Foreign Languages: Studies all show that the earlier children start learning new languages the better. Crêpes by Suzette is a great tool for learning some first words in French, with a perfect accent of course! Encourage your children to repeat and imitate the voices they hear when they touch the people and animals in the pictures. Open the “Vocabulary” page from the “Map” and practice the featured word in French, Spanish, Italian, German and Japanese. Listen to the narrations in these foreign languages to get a flavor of each language as spoken by native speakers. Especially for young children in bilingual schools, Crêpes by Suzette is a great classroom tool.
Setting/Foreign Cities: In addition to the story and illustrations themselves, you learn more about Paris from the photos and videos (accessed from the “Map”). These all expand your understanding of the setting of this story and can lead to many questions and discussions. Imagine you are living in P aris like Suzette. What kind of building might you live in? Where might you go to play with your friends? What might be a special outing with your parents?
Maps and Map Making: Discuss directions (north, south, east, west, left, right), key concepts of streets, landmarks, rivers, bridges, islands, etc. Use the map to better understand the city of Paris and to follow Suzette's route through the course of the day. Supplement with Google map and “street view” to compare and contrast. Create your own map and story about another city, real or imaginary.
Art/Artists/Museums: Introduce your children to some iconic works of art. Each of Suzette’s customers are based on people in famous paintings and sculptures. Open the “Art” page from the “Map”, and follow the links to the museums where children, together with the adult, can learn more about some great works of art, such as da Vinci's Mona Lisa and Degas's Little Dancer. There is a “parental gate” so that children can not leave the app to go on the internet on their own. However, if you follow the instructions (hold down the link for several seconds), you will be able to leave the app and go to the websites of numerous museums.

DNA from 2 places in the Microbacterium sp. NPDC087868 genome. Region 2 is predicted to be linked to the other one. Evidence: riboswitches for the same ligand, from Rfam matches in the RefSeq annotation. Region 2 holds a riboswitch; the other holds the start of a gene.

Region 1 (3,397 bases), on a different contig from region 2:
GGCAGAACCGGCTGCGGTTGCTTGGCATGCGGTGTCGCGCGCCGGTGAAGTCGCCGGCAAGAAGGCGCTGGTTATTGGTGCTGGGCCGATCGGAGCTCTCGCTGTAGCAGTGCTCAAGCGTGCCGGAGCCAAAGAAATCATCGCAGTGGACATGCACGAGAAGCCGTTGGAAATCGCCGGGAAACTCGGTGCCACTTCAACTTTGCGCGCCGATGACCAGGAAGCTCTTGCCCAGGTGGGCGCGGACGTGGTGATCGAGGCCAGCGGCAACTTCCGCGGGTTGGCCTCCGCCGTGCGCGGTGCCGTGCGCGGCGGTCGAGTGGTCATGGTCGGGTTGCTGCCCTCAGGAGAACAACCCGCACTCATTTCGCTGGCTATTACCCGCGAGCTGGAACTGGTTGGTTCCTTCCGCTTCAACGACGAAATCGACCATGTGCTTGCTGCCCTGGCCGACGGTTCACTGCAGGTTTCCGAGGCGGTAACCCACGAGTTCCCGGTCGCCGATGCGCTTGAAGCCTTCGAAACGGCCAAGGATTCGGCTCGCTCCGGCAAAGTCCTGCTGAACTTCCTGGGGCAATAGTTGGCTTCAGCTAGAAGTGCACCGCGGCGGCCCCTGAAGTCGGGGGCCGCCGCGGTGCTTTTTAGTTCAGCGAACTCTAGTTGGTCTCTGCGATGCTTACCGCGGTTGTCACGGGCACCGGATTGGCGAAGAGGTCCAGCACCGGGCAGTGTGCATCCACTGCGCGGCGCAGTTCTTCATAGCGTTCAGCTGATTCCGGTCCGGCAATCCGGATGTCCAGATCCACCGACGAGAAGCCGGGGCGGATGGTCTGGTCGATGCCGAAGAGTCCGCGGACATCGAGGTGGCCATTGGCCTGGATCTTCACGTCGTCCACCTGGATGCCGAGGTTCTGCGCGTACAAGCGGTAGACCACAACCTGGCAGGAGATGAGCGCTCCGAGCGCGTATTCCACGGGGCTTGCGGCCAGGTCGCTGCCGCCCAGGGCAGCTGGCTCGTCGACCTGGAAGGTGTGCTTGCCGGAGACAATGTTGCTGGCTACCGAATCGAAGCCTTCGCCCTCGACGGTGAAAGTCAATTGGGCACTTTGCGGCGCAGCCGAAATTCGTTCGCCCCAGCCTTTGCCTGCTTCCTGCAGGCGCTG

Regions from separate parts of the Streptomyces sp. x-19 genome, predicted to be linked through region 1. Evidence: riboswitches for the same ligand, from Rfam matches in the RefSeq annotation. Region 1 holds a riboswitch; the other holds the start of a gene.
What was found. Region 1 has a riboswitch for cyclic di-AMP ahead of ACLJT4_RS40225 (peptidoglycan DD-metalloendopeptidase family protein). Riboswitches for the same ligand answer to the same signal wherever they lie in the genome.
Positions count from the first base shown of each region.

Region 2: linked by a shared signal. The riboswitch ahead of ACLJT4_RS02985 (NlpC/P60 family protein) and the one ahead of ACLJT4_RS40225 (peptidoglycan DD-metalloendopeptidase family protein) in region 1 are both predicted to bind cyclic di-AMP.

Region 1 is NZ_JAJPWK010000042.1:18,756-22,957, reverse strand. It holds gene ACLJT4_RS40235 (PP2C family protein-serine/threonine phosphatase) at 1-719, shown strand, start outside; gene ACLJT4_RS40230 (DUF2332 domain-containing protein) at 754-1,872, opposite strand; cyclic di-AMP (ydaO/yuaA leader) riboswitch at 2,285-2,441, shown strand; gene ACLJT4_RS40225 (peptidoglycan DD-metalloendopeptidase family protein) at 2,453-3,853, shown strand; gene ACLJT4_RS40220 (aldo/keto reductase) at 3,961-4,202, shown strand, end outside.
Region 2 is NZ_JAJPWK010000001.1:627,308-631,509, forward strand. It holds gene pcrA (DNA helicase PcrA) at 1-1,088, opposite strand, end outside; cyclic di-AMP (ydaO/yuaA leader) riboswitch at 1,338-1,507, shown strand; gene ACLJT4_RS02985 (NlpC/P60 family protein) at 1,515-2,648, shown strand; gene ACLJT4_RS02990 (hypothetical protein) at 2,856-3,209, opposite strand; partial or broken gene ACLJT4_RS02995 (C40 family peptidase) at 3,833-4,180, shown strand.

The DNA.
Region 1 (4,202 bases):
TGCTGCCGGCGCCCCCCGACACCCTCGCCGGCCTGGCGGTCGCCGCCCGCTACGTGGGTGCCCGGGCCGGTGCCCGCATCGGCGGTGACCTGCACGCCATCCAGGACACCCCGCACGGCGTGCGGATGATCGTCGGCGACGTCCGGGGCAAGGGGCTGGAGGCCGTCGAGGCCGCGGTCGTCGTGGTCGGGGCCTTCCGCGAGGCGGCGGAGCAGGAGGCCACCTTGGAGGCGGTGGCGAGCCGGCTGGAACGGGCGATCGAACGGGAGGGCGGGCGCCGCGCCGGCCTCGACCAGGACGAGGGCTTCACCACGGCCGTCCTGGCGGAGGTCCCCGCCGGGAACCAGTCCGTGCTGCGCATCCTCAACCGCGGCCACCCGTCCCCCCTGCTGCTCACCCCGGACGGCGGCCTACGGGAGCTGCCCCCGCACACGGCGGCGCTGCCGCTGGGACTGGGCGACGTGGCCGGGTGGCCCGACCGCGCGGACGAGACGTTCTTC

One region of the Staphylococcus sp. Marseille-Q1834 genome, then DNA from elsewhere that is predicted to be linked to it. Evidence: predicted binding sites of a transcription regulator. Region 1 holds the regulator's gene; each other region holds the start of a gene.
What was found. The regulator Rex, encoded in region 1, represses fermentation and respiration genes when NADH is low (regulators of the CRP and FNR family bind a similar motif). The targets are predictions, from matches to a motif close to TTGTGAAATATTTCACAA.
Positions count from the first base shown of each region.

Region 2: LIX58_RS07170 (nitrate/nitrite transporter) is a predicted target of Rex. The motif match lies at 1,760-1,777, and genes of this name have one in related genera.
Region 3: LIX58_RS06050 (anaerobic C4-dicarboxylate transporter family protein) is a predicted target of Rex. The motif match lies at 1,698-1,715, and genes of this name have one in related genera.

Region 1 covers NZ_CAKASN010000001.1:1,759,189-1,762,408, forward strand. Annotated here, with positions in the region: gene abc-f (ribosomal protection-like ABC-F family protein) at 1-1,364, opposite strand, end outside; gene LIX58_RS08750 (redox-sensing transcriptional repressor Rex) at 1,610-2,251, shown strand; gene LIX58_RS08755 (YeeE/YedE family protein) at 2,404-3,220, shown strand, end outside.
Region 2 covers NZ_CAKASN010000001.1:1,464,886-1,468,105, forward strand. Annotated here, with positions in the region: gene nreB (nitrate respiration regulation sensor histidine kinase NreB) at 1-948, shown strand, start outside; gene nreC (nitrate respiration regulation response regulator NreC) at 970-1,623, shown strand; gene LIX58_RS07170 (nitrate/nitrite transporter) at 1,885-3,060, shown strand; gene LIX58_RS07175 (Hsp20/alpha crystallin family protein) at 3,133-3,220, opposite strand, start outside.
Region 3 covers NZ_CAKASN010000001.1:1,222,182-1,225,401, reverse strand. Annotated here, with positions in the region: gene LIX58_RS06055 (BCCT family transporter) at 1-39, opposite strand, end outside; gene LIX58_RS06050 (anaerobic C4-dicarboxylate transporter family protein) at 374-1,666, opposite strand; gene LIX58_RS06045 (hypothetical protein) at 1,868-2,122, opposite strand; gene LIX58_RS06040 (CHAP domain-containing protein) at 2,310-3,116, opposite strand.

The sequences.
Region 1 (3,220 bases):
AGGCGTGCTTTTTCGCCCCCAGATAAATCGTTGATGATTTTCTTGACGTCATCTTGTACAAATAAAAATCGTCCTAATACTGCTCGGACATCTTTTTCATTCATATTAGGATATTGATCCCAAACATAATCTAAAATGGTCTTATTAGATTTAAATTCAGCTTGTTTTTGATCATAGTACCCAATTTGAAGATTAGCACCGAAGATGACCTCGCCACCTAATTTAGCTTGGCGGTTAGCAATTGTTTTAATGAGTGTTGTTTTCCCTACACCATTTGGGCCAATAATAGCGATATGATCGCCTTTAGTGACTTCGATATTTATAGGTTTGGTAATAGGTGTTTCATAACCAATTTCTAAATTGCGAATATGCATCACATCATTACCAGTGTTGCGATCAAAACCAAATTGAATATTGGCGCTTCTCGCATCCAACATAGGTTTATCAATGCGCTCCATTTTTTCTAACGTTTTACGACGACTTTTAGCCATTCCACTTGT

Cooking: Practice sequencing through the process of cooking. Follow the steps of how to make crêpes with Suzette, through the 14 pages of the story. Talk about: first, then, next, after that...at last, finally. In addition to the story, in the app there is a recipe and two crêpe making videos.  Discuss the steps of cooking crêpes and make your own following the recipe. This can be “real” or through pretend play. Children can make their own cooking videos.
Running a Business: Suzette is a street vendor with her own small business of making and selling crêpes. Discuss concepts of business, commerce, customers, menus, taking their orders, money, counting and math. Use Suzette as a role model and imagine other kinds of small businesses. Children can create their own business in pretend play.
The Five Senses: Suzette travels all around Paris, all while making crêpes from her cart. Focus on the the five senses: sight, sound, smell, touch, taste. Describe the various ways the senses are experienced over the course of the day with Suzette. There is much to see in the beautiful city of Paris: important landmarks such as the Notre-Dame Cathedral, the Luxembourg Gardens, the Seine River, the Eiffel Tower...and many small things when you look close up: a lion statue, gold statues on the top of a building, flowers in the gardens... Listen to the sounds and music on each page: what do they add to the story and atmosphere? Do they help you feel like you are in Paris? Imagine the smell of fresh fruits at the market. Imagine the smell of the crêpes cooking, and imagine finally holding a warm crêpe in your hands. Naturally you will want to taste crêpes yourself! Try the recipe: Bon appétit!

The app purposely does not have games, puzzles, coloring pages, or other kinds of non-book distractions. It is meant to stay close to the heart of the original book and to remain essentially a “book” experience. Enjoy and Bon Voyage!

For more info about the app, with links for purchase, click here


Monday, September 21, 2015

My Leaf Book: coloring page

10 leaves to color from the 10 trees featured in My Leaf Book. I found all ten in Central Park, close to where I live in NYC. I hope children enjoy finding lots of leaves around where they live too!


You can print out the coloring page from here